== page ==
Burglars put themselves in frame

Last updated 12:25 17/01/2012
River Queen
Target for vandals: The River Queen has been an on-going target of vandals.

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An Irishman and a Frenchman went into a bar, but the result was no laughing matter.

David Farrell, 26, of Ireland, and Nicholas Moinet, 24, of France, were among a group of travelling vineyard workers who broke into the river boat on the Opawa River, Blenheim, drank alcohol and took photos of each other having a great time, and then left the camera behind.

In the Blenheim District Court yesterday, Judge Anthony Walsh fined the pair $300 each and ordered them to pay reparation of $240 to the boat's owner before January 20 and additional court costs.

Police prosecutor Sergeant Graham Single said the pair boarded the boat with others and took photographs of themselves on Friday, December 9.

They removed the rollers on the door before drinking three bottles of spirits and taking more than 40 bottles of beer, Single said.

"The offenders left the boat and continued drinking at a nearby campground, leaving the camera behind. Police later identified them."

The pair work on a vineyard and live at the Duncannon Motor Camp.

Moinet was the first to appear in court. Defence counsel Bryony Millar said he had apologised to the River Queen owner in person and was sorry about what he did.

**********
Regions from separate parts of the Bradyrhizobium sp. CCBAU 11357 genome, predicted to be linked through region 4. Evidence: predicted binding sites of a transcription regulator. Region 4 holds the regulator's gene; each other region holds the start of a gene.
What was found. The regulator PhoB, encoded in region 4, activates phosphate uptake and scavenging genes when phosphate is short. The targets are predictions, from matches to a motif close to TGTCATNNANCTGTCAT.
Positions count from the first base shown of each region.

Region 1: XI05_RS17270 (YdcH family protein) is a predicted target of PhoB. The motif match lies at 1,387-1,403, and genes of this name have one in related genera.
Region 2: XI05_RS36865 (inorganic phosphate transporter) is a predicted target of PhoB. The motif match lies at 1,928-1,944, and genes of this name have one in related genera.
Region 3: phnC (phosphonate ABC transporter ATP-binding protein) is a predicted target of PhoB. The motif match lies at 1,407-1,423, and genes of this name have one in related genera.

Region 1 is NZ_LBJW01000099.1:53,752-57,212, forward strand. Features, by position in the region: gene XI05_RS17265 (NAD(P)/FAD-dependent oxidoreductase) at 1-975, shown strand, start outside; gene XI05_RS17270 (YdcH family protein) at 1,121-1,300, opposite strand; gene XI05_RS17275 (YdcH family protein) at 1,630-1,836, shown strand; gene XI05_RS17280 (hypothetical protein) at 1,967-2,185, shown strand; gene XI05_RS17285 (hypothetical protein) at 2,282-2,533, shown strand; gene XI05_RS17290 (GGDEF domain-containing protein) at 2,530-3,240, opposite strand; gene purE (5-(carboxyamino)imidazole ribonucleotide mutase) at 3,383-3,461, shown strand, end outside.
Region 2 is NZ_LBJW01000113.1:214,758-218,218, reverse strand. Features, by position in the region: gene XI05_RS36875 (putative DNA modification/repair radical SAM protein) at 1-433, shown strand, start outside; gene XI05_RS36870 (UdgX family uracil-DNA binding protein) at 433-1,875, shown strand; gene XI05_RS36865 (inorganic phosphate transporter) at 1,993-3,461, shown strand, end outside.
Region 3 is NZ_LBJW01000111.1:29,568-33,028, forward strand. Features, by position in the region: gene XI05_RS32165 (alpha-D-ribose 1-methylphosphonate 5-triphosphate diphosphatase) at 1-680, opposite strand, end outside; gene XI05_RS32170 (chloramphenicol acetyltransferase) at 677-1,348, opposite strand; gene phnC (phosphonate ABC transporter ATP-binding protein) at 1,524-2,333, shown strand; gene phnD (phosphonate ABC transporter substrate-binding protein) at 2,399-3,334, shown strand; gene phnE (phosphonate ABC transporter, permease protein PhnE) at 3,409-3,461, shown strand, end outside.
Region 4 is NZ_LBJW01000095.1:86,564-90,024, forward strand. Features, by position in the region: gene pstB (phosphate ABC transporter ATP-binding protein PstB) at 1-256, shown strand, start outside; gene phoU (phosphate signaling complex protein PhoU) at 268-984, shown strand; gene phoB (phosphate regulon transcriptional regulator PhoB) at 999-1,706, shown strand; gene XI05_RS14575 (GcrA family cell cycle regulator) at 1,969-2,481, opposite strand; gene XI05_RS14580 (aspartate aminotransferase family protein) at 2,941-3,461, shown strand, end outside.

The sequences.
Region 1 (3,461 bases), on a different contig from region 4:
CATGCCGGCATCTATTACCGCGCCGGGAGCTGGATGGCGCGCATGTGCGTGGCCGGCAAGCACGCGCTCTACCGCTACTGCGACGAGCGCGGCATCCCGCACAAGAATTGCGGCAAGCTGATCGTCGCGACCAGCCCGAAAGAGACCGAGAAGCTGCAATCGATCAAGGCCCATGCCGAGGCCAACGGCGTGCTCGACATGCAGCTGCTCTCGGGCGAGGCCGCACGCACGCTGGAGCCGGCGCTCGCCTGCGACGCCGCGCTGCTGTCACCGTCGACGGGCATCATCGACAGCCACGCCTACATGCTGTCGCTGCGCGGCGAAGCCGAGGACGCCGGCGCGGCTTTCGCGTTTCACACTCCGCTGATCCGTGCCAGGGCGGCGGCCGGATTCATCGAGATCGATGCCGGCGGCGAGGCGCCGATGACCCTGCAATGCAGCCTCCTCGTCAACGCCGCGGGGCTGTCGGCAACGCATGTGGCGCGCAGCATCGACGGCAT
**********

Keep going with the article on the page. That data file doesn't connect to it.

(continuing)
Moinet was likely to travel around New Zealand for work, so community work was not a realistic option, Millar said.

Judge Walsh said the boat had been a target of vandalism for some time and although it was clear Moinet's judgment had been affected by alcohol, his behaviour was unacceptable.

When Farrell appeared in the dock, Millar asked the judge to treat him the same as Moinet.

After the court hearing, River Queen co-owner and operator Peter Makin said he had received apologies and offers of reparation from Farrell and Moinet. However, police told him he could not accept the offers as the pair had to go through the court system.

Makin was delighted to learn the men had been asked to pay for the damage they caused.

"I'm the victim here, not them. I shouldn't have to suffer for a crime I didn't commit."

Other incidents, including break-ins and vandalising of the boat, had resulted in the decision to relocate downstream, he said.

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- The Marlborough Express

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